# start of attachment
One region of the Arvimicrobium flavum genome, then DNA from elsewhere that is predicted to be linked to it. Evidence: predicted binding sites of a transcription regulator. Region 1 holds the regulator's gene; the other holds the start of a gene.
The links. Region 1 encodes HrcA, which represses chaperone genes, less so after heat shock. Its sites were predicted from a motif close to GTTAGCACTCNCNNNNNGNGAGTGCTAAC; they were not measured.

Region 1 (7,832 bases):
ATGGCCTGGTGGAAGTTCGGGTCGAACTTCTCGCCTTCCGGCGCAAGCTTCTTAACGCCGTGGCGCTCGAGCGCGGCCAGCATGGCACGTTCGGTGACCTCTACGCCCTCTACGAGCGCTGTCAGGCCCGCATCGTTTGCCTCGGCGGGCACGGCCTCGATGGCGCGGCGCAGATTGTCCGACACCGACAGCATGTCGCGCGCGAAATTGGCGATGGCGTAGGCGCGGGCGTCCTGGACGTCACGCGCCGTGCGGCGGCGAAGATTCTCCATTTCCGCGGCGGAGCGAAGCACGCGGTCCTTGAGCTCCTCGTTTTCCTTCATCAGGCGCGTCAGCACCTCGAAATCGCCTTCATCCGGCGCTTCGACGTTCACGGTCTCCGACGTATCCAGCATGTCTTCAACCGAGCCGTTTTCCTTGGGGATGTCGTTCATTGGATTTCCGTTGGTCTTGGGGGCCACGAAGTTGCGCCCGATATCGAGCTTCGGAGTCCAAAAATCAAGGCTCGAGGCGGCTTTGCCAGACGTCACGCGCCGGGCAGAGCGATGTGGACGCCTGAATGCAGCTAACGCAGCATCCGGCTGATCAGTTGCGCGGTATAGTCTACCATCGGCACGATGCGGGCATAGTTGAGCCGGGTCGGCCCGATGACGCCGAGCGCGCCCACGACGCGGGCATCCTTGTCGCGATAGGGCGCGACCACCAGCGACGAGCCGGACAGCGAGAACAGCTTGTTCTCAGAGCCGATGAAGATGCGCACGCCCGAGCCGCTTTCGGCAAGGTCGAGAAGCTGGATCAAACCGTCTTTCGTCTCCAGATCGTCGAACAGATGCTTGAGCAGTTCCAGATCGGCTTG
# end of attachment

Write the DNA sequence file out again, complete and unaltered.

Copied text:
One region of the Arvimicrobium flavum genome, then DNA from elsewhere that is predicted to be linked to it. Evidence: predicted binding sites of a transcription regulator. Region 1 holds the regulator's gene; the other holds the start of a gene.
The links. Region 1 encodes HrcA, which represses chaperone genes, less so after heat shock. Its sites were predicted from a motif close to GTTAGCACTCNCNNNNNGNGAGTGCTAAC; they were not measured.

Region 1 (7,832 bases):
ATGGCCTGGTGGAAGTTCGGGTCGAACTTCTCGCCTTCCGGCGCAAGCTTCTTAACGCCGTGGCGCTCGAGCGCGGCCAGCATGGCACGTTCGGTGACCTCTACGCCCTCTACGAGCGCTGTCAGGCCCGCATCGTTTGCCTCGGCGGGCACGGCCTCGATGGCGCGGCGCAGATTGTCCGACACCGACAGCATGTCGCGCGCGAAATTGGCGATGGCGTAGGCGCGGGCGTCCTGGACGTCACGCGCCGTGCGGCGGCGAAGATTCTCCATTTCCGCGGCGGAGCGAAGCACGCGGTCCTTGAGCTCCTCGTTTTCCTTCATCAGGCGCGTCAGCACCTCGAAATCGCCTTCATCCGGCGCTTCGACGTTCACGGTCTCCGACGTATCCAGCATGTCTTCAACCGAGCCGTTTTCCTTGGGGATGTCGTTCATTGGATTTCCGTTGGTCTTGGGGGCCACGAAGTTGCGCCCGATATCGAGCTTCGGAGTCCAAAAATCAAGGCTCGAGGCGGCTTTGCCAGACGTCACGCGCCGGGCAGAGCGATGTGGACGCCTGAATGCAGCTAACGCAGCATCCGGCTGATCAGTTGCGCGGTATAGTCTACCATCGGCACGATGCGGGCATAGTTGAGCCGGGTCGGCCCGATGACGCCGAGCGCGCCCACGACGCGGGCATCCTTGTCGCGATAGGGCGCGACCACCAGCGACGAGCCGGACAGCGAGAACAGCTTGTTCTCAGAGCCGATGAAGATGCGCACGCCCGAGCCGCTTTCGGCAAGGTCGAGAAGCTGGATCAAACCGTCTTTCGTCTCCAGATCGTCGAACAGATGCTTGAGCAGTTCCAGATCGGCTTG